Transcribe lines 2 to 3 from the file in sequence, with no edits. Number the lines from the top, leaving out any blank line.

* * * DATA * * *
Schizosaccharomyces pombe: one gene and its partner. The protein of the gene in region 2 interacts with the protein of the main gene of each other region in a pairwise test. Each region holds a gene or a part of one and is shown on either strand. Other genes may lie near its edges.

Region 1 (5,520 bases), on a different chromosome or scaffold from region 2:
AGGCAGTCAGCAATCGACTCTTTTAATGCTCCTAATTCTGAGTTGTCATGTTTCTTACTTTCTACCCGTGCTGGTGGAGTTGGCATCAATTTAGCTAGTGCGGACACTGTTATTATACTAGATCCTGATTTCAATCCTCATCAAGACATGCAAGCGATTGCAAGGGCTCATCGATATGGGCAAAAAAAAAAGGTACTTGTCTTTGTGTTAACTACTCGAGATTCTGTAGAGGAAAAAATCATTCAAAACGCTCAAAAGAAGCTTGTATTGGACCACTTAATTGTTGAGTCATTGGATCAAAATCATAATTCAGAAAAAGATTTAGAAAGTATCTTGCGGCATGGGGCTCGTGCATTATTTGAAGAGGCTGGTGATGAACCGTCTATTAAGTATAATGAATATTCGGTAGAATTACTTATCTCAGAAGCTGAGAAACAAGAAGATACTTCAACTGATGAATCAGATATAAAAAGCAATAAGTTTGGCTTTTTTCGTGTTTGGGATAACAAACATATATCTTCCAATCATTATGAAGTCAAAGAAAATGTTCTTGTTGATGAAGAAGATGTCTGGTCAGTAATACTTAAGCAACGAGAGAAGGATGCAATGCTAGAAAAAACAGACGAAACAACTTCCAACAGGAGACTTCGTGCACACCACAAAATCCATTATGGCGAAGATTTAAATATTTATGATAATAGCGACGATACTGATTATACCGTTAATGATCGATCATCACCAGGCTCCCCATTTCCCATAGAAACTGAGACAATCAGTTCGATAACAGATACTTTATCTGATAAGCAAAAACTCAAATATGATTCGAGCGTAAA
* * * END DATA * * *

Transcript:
Region 1 (5,520 bases), on a different chromosome or scaffold from region 2:
AGGCAGTCAGCAATCGACTCTTTTAATGCTCCTAATTCTGAGTTGTCATGTTTCTTACTTTCTACCCGTGCTGGTGGAGTTGGCATCAATTTAGCTAGTGCGGACACTGTTATTATACTAGATCCTGATTTCAATCCTCATCAAGACATGCAAGCGATTGCAAGGGCTCATCGATATGGGCAAAAAAAAAAGGTACTTGTCTTTGTGTTAACTACTCGAGATTCTGTAGAGGAAAAAATCATTCAAAACGCTCAAAAGAAGCTTGTATTGGACCACTTAATTGTTGAGTCATTGGATCAAAATCATAATTCAGAAAAAGATTTAGAAAGTATCTTGCGGCATGGGGCTCGTGCATTATTTGAAGAGGCTGGTGATGAACCGTCTATTAAGTATAATGAATATTCGGTAGAATTACTTATCTCAGAAGCTGAGAAACAAGAAGATACTTCAACTGATGAATCAGATATAAAAAGCAATAAGTTTGGCTTTTTTCGTGTTTGGGATAACAAACATATATCTTCCAATCATTATGAAGTCAAAGAAAATGTTCTTGTTGATGAAGAAGATGTCTGGTCAGTAATACTTAAGCAACGAGAGAAGGATGCAATGCTAGAAAAAACAGACGAAACAACTTCCAACAGGAGACTTCGTGCACACCACAAAATCCATTATGGCGAAGATTTAAATATTTATGATAATAGCGACGATACTGATTATACCGTTAATGATCGATCATCACCAGGCTCCCCATTTCCCATAGAAACTGAGACAATCAGTTCGATAACAGATACTTTATCTGATAAGCAAAAACTCAAATATGATTCGAGCGTAAA